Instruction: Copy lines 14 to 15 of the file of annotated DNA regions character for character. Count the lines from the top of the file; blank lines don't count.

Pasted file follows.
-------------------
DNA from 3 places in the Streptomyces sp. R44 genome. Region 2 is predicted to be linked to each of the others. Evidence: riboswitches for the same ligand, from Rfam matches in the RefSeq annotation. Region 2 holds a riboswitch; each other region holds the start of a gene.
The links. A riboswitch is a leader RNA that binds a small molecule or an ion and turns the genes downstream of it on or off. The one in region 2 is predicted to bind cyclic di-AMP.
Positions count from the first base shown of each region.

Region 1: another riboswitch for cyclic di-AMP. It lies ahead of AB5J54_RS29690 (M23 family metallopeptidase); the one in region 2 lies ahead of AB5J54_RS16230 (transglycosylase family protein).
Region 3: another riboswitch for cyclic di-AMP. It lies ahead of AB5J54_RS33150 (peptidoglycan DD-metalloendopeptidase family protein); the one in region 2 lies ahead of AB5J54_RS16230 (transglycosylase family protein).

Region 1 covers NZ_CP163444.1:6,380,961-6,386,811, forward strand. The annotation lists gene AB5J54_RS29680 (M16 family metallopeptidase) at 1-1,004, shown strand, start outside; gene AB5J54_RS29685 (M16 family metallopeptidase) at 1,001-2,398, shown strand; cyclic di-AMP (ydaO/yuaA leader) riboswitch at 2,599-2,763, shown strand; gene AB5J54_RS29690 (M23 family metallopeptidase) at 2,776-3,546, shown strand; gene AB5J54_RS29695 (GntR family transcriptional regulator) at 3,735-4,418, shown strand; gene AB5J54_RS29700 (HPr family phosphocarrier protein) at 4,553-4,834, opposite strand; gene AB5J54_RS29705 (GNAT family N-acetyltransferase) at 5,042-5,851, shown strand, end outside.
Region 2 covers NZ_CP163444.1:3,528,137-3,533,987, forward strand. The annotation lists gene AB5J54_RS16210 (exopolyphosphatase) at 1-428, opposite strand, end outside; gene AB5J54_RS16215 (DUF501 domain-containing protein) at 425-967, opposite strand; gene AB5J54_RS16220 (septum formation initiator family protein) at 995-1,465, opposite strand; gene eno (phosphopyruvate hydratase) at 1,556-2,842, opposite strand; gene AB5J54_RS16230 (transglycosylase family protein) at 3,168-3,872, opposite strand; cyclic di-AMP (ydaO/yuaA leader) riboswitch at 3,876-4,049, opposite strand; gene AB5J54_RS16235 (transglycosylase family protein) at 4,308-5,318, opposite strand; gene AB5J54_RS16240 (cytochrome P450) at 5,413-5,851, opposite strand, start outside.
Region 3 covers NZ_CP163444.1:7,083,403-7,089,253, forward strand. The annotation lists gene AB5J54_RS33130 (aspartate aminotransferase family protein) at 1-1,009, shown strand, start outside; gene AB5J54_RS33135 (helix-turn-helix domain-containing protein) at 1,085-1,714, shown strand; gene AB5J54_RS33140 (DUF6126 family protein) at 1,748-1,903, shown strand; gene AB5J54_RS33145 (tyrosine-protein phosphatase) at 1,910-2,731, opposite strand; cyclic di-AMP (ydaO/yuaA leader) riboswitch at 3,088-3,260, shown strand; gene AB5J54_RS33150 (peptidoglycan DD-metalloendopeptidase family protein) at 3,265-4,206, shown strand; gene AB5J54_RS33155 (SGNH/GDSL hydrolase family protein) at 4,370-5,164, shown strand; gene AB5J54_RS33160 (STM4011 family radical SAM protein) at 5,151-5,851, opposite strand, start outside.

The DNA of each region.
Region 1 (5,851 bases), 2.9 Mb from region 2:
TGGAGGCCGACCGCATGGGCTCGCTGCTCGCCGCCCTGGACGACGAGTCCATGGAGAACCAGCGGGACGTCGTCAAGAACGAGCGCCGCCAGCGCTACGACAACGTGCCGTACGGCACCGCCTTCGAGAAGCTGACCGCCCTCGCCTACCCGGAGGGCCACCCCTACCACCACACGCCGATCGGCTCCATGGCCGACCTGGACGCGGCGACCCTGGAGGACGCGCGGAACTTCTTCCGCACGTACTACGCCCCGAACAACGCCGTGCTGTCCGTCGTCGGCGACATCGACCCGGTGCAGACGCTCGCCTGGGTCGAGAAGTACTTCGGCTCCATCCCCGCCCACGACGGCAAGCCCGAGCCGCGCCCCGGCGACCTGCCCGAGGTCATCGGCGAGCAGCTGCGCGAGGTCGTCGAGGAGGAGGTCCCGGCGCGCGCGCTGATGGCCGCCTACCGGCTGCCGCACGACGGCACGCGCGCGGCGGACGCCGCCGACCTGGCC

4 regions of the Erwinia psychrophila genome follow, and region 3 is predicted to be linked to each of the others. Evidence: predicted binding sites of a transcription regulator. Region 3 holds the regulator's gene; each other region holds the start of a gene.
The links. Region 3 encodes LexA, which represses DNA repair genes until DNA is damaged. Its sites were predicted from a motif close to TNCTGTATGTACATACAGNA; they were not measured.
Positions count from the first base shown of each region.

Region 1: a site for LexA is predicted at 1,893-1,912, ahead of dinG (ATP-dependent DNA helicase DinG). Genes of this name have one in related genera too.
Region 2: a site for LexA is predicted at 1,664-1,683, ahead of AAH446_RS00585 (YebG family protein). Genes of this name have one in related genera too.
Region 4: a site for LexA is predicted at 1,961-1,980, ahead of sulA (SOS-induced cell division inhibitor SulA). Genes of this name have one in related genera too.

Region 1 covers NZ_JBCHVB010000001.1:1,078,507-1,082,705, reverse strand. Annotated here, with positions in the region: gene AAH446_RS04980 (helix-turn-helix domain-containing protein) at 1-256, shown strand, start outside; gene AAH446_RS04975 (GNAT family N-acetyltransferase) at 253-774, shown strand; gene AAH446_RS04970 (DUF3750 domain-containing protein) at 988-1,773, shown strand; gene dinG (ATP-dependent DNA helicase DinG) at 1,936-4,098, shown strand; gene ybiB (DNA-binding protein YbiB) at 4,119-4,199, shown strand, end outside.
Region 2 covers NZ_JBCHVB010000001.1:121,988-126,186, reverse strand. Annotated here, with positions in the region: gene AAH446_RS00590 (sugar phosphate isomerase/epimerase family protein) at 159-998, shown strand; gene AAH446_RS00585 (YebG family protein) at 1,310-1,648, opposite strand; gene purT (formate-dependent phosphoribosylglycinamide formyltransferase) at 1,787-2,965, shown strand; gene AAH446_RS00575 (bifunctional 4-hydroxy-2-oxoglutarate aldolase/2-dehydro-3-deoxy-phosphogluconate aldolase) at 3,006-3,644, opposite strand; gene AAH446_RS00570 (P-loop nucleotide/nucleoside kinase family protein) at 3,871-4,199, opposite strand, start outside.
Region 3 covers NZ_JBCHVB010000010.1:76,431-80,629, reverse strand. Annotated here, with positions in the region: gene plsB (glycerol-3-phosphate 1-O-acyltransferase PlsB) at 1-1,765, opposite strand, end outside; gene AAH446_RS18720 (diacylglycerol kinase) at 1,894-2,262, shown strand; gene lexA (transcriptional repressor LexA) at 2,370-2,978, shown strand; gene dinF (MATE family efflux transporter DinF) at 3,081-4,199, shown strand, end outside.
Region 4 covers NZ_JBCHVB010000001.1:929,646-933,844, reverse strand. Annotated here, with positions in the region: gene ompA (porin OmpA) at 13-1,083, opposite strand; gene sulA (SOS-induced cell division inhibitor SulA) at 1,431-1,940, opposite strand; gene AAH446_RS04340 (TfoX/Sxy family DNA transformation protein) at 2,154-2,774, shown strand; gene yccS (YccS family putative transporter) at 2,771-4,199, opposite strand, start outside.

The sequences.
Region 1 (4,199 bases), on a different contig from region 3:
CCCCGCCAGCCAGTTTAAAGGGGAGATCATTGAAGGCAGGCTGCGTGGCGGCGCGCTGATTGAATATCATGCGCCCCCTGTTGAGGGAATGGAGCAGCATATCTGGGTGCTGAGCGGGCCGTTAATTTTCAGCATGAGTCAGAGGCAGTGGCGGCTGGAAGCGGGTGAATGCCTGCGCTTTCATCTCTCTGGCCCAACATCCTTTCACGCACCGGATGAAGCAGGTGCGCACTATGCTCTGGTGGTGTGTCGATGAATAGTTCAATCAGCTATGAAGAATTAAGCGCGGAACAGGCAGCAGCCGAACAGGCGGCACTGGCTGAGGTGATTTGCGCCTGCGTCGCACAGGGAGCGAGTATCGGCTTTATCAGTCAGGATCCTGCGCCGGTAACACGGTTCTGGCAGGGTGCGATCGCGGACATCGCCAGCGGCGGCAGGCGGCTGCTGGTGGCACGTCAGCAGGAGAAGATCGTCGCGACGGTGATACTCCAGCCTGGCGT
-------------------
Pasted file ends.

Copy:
Positions count from the first base shown of each region.

Region 1: a site for LexA is predicted at 1,893-1,912, ahead of dinG (ATP-dependent DNA helicase DinG). Genes of this name have one in related genera too.